Women Protest in Iran - Call for Rights
More than 250 women gathered in front of Tehran University yesterday to protest sex discrimination imposed on them through Sharia law. Hundreds of police showed up and kept another 250 persons from joining them.
The women at yesterday's protest chanted, "We are women, we are the children of this land, but we have no rights." Others shouted, "No to totalitarianism". According to the Persian Journal witnesses said, "…the police clubbed several women, though there were no hospital reports of injuries." Demonstrators said they saw some women being detained and dragged away by officers.
"I have come to defend my rights because these people have always oppressed us," said Farangis Rafati, holding up a Kurdish women's group banner reported Iran Focus. "All the candidates in the election say the same things. They're the same people. It makes no difference if we vote because they will have someone elected among themselves."
Women have voted heavily in recent elections, but reportedly are growing disillusioned by the lack of progress made toward equal rights. "The candidates talk about rights but there's no improvement from what they've said before," said the writer and publisher, Soheila Beski. "I have always voted but this time I won't."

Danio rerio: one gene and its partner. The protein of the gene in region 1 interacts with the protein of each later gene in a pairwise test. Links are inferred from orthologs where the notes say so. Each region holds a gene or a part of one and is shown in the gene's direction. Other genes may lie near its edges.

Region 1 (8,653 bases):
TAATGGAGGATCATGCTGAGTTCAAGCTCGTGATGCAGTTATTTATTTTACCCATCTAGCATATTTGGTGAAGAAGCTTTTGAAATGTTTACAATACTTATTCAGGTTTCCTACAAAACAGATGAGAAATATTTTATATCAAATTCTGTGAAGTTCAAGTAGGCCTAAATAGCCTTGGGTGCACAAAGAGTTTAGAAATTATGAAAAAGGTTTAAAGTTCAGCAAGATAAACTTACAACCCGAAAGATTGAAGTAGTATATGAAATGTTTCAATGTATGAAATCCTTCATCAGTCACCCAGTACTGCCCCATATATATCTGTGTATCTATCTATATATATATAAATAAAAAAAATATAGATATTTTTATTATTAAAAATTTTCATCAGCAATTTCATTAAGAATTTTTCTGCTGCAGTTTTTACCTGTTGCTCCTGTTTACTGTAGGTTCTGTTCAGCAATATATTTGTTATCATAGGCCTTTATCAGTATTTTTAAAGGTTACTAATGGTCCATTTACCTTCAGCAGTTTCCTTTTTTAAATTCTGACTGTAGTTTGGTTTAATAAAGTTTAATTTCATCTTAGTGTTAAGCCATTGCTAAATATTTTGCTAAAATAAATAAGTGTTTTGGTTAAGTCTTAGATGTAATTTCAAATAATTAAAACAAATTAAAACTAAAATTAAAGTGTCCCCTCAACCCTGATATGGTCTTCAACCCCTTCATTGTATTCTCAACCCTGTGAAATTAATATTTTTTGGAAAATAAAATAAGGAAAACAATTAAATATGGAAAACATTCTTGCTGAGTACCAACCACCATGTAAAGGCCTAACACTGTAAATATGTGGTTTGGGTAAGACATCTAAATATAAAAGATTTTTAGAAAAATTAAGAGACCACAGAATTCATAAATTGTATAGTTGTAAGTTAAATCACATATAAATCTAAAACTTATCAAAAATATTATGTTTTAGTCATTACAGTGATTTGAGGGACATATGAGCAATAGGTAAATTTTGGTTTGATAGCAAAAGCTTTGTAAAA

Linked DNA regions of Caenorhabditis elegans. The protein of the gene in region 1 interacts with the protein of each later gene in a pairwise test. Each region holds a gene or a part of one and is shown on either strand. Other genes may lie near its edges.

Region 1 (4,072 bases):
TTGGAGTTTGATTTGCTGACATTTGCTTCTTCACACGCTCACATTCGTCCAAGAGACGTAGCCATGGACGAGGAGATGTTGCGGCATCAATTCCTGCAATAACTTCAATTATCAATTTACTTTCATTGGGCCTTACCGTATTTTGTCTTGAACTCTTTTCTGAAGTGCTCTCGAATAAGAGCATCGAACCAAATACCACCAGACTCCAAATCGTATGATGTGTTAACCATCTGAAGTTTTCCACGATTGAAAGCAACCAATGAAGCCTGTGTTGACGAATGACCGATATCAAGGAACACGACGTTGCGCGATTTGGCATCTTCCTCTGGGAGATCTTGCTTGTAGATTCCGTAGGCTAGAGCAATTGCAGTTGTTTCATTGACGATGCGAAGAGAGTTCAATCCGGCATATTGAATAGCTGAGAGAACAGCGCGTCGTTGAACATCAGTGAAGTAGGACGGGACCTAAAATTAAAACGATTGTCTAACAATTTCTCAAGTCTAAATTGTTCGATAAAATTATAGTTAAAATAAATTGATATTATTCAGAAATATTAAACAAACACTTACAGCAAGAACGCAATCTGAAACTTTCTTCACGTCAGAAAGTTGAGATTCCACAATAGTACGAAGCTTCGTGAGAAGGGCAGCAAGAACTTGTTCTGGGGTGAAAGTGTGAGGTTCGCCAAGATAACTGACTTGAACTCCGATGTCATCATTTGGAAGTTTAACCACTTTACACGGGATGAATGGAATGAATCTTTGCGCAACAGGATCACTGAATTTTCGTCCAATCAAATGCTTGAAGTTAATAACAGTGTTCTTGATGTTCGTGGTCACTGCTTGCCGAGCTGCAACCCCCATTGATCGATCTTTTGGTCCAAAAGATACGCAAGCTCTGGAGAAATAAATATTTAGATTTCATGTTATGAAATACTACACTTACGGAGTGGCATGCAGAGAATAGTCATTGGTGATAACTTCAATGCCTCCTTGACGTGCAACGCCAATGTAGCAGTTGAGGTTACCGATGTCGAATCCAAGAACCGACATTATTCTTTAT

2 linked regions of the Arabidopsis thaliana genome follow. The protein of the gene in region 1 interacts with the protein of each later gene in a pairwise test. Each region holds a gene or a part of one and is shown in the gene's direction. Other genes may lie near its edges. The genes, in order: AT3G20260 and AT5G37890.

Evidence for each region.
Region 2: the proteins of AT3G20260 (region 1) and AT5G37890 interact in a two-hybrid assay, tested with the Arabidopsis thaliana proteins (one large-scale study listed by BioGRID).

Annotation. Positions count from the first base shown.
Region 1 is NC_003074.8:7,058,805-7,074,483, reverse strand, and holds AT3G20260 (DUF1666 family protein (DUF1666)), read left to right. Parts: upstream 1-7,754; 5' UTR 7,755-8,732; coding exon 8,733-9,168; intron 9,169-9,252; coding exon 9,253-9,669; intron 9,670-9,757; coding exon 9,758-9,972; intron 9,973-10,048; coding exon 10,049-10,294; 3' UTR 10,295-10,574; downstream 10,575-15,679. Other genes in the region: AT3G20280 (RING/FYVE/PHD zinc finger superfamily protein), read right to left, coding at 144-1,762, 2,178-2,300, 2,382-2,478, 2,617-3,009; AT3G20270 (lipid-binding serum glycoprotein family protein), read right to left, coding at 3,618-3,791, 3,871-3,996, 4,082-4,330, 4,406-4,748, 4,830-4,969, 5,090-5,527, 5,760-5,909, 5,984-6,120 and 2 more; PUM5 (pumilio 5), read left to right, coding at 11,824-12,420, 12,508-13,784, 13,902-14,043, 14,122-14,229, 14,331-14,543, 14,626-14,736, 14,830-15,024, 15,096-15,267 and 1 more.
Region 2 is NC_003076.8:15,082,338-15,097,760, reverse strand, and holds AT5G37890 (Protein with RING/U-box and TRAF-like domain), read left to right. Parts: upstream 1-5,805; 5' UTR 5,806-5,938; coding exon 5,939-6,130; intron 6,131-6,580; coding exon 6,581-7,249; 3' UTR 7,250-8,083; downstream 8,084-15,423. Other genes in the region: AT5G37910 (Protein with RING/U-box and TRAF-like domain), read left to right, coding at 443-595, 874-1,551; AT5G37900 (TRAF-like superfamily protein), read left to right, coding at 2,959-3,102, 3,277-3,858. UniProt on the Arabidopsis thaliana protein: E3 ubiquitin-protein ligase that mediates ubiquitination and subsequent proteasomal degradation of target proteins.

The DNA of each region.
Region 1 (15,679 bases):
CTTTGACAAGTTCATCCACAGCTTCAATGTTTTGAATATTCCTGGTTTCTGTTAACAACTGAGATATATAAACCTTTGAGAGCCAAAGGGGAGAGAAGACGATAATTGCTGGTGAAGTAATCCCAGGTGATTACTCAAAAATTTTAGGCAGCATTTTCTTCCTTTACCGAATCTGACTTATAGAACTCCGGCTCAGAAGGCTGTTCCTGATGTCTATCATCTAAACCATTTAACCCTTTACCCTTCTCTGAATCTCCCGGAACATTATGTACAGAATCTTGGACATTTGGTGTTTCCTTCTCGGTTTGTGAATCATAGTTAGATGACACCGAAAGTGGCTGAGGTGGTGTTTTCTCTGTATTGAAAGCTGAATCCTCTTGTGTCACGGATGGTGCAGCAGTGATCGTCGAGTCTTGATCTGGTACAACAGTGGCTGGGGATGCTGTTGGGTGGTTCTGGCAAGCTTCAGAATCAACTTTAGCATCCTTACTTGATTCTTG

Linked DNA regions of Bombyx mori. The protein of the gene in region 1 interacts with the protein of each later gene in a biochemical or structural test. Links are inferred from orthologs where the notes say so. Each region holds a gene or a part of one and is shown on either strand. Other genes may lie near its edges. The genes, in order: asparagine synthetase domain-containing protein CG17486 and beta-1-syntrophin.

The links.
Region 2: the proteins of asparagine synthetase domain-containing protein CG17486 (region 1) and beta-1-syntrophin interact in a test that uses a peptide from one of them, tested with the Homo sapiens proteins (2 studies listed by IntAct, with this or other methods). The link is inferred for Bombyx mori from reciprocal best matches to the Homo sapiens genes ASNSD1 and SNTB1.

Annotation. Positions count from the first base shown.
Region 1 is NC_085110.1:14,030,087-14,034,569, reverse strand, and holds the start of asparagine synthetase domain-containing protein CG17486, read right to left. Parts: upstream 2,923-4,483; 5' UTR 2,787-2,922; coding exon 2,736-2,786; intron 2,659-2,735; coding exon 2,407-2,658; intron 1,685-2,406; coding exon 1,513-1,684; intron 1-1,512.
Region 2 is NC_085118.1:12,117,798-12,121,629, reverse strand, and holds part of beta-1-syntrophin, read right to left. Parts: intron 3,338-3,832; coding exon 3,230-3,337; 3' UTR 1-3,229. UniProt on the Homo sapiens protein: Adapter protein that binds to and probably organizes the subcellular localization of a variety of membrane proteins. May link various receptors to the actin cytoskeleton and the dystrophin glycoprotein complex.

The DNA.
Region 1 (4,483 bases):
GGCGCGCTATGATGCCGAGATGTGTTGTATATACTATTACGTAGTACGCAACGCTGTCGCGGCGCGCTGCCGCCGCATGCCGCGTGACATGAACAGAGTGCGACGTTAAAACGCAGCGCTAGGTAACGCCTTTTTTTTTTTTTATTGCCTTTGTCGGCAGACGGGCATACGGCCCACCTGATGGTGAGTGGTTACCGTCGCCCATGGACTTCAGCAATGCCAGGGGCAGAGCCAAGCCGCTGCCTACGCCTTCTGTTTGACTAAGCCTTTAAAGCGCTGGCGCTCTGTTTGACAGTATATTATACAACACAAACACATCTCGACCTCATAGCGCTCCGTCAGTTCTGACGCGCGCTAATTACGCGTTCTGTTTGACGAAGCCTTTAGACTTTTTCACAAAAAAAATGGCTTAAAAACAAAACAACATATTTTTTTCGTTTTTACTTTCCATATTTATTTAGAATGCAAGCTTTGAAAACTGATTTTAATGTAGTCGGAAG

The hard-line Guardian Council, dominated by six unelected clerics and six judges, last month rejected on the basis of their sex 89 women who had registered to run in the upcoming elections.
This was not the first time in recent days public protests have been held. Women have been increasingly pushing for more rights during the time period leading up to elections scheduled in just a few days. Last week another group of women demonstrated against the disqualification of all women candidates from the upcoming presidential election. Organized by members of Iran's Women Activists Movement, they rallied in from of the Presidential Office, Islamic Republic News Agency (IRNA) reported. They said the ruling barring the candidates by the Guardian Council ignored the lawful rights of women. "According to the UN Declaration of Human Rights and the International Convention of Civil and Political Rights, which the Islamic Republic of Iran is obliged to observe, no one can be deprived of civil and political rights because of gender," a demonstrator was quoted as saying in China's People's Daily.
And last Wednesday 100 women rushed past guards at Azadi Stadium to protest rules banning their attendance at male sporting events.
"We don't want to recover our rights at the expense of men," said journalism student Shafiq Khanbani at yesterday's protest. "We want the democratic rights of all people to be respected and we're protesting because they're not."
Sources: Iran Focus, Persian Journal, Ms. Magazine, Iran Mania, IRNA, People's Daily (China)
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